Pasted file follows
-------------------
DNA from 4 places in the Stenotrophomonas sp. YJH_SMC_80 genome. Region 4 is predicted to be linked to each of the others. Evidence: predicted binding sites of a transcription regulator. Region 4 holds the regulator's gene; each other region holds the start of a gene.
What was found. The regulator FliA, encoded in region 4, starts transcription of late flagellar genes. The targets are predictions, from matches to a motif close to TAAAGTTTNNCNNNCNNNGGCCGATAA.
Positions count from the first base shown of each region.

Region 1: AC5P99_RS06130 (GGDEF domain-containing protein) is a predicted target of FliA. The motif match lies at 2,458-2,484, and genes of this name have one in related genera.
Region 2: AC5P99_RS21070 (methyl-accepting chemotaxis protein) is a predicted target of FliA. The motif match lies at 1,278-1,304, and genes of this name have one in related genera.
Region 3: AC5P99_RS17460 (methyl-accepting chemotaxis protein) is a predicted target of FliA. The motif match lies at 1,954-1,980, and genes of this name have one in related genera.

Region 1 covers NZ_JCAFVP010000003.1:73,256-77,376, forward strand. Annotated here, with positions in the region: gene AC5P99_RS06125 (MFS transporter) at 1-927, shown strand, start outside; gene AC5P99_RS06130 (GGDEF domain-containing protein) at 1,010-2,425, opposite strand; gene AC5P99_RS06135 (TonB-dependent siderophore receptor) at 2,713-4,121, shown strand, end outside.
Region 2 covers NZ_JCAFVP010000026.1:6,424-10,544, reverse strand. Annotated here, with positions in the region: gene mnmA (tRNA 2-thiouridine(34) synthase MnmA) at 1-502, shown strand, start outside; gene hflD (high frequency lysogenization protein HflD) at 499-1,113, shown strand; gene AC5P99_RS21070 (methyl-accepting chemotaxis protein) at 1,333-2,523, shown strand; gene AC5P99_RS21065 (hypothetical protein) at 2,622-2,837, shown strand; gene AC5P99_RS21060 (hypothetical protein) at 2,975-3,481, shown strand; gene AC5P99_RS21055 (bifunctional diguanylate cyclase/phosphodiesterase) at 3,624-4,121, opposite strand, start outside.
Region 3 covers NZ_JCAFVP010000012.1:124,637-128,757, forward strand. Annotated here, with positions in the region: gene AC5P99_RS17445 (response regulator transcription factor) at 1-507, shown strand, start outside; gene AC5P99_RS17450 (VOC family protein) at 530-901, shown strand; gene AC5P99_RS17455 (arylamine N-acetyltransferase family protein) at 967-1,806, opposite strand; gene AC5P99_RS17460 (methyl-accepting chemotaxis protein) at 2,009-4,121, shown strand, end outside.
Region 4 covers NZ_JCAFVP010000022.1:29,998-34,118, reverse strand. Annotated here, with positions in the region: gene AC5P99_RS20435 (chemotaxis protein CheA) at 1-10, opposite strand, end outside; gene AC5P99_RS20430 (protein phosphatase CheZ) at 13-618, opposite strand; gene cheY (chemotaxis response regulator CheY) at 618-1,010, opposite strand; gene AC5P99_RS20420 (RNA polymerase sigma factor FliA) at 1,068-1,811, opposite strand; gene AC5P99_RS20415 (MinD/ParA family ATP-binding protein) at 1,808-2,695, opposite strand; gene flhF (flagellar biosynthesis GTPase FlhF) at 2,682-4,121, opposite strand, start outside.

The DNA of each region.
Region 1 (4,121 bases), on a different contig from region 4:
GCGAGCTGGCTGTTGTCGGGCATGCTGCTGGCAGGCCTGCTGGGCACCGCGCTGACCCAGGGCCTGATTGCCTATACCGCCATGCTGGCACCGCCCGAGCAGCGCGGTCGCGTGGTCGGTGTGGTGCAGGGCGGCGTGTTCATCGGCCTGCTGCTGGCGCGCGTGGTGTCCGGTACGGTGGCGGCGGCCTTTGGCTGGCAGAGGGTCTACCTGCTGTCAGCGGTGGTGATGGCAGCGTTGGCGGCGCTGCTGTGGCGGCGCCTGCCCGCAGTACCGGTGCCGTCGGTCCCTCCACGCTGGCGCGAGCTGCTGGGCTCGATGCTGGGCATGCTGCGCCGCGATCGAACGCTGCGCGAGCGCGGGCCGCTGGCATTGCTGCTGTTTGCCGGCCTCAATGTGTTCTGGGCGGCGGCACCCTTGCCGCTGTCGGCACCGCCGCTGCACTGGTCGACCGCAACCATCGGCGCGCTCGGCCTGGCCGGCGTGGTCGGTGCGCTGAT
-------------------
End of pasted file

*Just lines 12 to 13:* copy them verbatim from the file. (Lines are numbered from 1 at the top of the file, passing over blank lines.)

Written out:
Region 1 (4,121 bases), on a different contig from region 4:
GCGAGCTGGCTGTTGTCGGGCATGCTGCTGGCAGGCCTGCTGGGCACCGCGCTGACCCAGGGCCTGATTGCCTATACCGCCATGCTGGCACCGCCCGAGCAGCGCGGTCGCGTGGTCGGTGTGGTGCAGGGCGGCGTGTTCATCGGCCTGCTGCTGGCGCGCGTGGTGTCCGGTACGGTGGCGGCGGCCTTTGGCTGGCAGAGGGTCTACCTGCTGTCAGCGGTGGTGATGGCAGCGTTGGCGGCGCTGCTGTGGCGGCGCCTGCCCGCAGTACCGGTGCCGTCGGTCCCTCCACGCTGGCGCGAGCTGCTGGGCTCGATGCTGGGCATGCTGCGCCGCGATCGAACGCTGCGCGAGCGCGGGCCGCTGGCATTGCTGCTGTTTGCCGGCCTCAATGTGTTCTGGGCGGCGGCACCCTTGCCGCTGTCGGCACCGCCGCTGCACTGGTCGACCGCAACCATCGGCGCGCTCGGCCTGGCCGGCGTGGTCGGTGCGCTGAT